Hannah Frank, 1908 – 2008.
This new Hannah Frank exhibition opens at the gallery on 11th September and runs until the end of October.
Hannah Frank studied at Glasgow University and the Glasgow School of Art. She produced her hallmark black and white drawings, with their elongated structures, medieval romanticism and often melancholy air, from the age of 17 in 1925.
Between 1927 and 1932 the GUM, the Glasgow University Magazine, rarely came out without a drawing by ‘Al Aaraaf’, her chosen pen name. From the 1940s, after her marriage to mathematics teacher Lionel Levy, Hannah’s drawings became light-filled and exuberant.
Hannah turned to sculpture in 1952, studying with Benno Schotz, at the Glasgow School of Art. Hannah’s haunting drawings are resonant of the Art Nouveau period with a hint of Aubrey Beardsley and Jessie King. Hannah’s drawings, and her later sculptures, have been exhibited in the Royal Glasgow Institute, the Royal Academy, and the Royal Scottish Academy. In 2009 Hannah Frank became the first person ever to receive a posthumous honorary doctorate from Glasgow University, which was received on her behalf by her niece, Fiona Frank.
This exhibition is the first since Hannah Frank’s death, and includes the largest collection of Hannah Frank sculptures to be put on show for 20 years. It also includes five original Hannah Frank drawings that have resurfaced in a private collection in Norwich and were last seen by the public in the 1970s.
Also on show will be poems – and the Hannah Frank drawings that inspired them – written by winners and runners up to the first ever Hannah Frank Poetry Competition. The prize giving for this international competition took place at Kelvingrove Art Gallery and Museum, Glasgow on what would have been Hannah’s 102nd birthday – 23 August 2010.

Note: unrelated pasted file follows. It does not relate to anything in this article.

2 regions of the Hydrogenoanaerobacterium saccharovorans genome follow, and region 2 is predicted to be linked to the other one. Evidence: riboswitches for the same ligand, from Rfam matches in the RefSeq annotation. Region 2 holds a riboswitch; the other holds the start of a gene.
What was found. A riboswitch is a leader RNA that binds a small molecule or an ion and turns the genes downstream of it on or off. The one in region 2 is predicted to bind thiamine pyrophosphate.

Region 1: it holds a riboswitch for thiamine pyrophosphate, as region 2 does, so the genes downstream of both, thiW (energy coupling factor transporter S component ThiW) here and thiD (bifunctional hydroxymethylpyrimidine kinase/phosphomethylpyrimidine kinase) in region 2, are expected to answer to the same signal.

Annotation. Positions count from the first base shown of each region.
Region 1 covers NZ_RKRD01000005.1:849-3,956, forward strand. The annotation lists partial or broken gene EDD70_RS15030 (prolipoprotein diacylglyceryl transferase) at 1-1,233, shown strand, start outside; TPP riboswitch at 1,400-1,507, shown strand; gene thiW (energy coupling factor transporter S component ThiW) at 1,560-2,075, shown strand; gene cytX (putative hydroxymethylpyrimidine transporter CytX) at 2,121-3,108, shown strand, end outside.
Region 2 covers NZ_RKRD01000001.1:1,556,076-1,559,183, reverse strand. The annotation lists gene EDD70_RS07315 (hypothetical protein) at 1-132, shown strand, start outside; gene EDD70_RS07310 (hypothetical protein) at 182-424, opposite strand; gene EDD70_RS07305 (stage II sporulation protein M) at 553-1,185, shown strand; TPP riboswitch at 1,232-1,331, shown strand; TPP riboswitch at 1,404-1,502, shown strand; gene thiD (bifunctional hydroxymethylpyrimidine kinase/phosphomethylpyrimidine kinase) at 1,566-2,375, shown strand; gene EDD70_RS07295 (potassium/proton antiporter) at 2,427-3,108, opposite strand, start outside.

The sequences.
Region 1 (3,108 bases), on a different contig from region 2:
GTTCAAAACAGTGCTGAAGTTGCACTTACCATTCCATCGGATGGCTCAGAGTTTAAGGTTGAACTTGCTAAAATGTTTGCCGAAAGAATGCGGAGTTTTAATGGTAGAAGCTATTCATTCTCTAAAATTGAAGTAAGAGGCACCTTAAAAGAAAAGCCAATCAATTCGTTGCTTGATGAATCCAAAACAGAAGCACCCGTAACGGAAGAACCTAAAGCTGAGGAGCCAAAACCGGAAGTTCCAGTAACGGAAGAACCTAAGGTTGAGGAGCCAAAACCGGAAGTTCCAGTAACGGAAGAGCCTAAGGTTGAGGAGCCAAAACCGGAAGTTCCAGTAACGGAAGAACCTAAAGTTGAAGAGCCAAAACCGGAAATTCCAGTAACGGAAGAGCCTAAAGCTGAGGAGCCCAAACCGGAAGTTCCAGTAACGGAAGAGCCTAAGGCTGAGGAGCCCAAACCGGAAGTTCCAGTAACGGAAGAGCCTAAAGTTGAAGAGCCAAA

Vanessa Austin Locke, who won the adult category of the competition, said: “I feel honoured to have had the opportunity to essentially collaborate with an artist whose work and legacy really touches me. Hannah’s work represents three themes that I feel very close to; the feminine, the fey and cultural Judaism. These were the strands that I tried to weave through my poem.”
We plan to run poetry workshops during the exhibition: watch this space or call the gallery for details. Schools and writing groups are also welcome to arrange to visit the gallery and run their own small sketching or poetry workshops: there is room for 16 people to sit in the lower level of the gallery. Call the gallery to book a time.
There will be an opportunity to bid on a small number of original Hannah Frank drawings as well as purchase signed prints and canvas reproductions of Hannah Frank art. Recasts of sculptures, books, prints – some signed – and cards, will also be on sale at the exhibition.
Hannah Frank, A Glasgow Artist.
Running from Saturday 11th September until end of October 2010.
Opening times: Tuesday to Saturday 11am – 5pm.
Entry is free.
For more information visit: http://www.hannahfrank.org.uk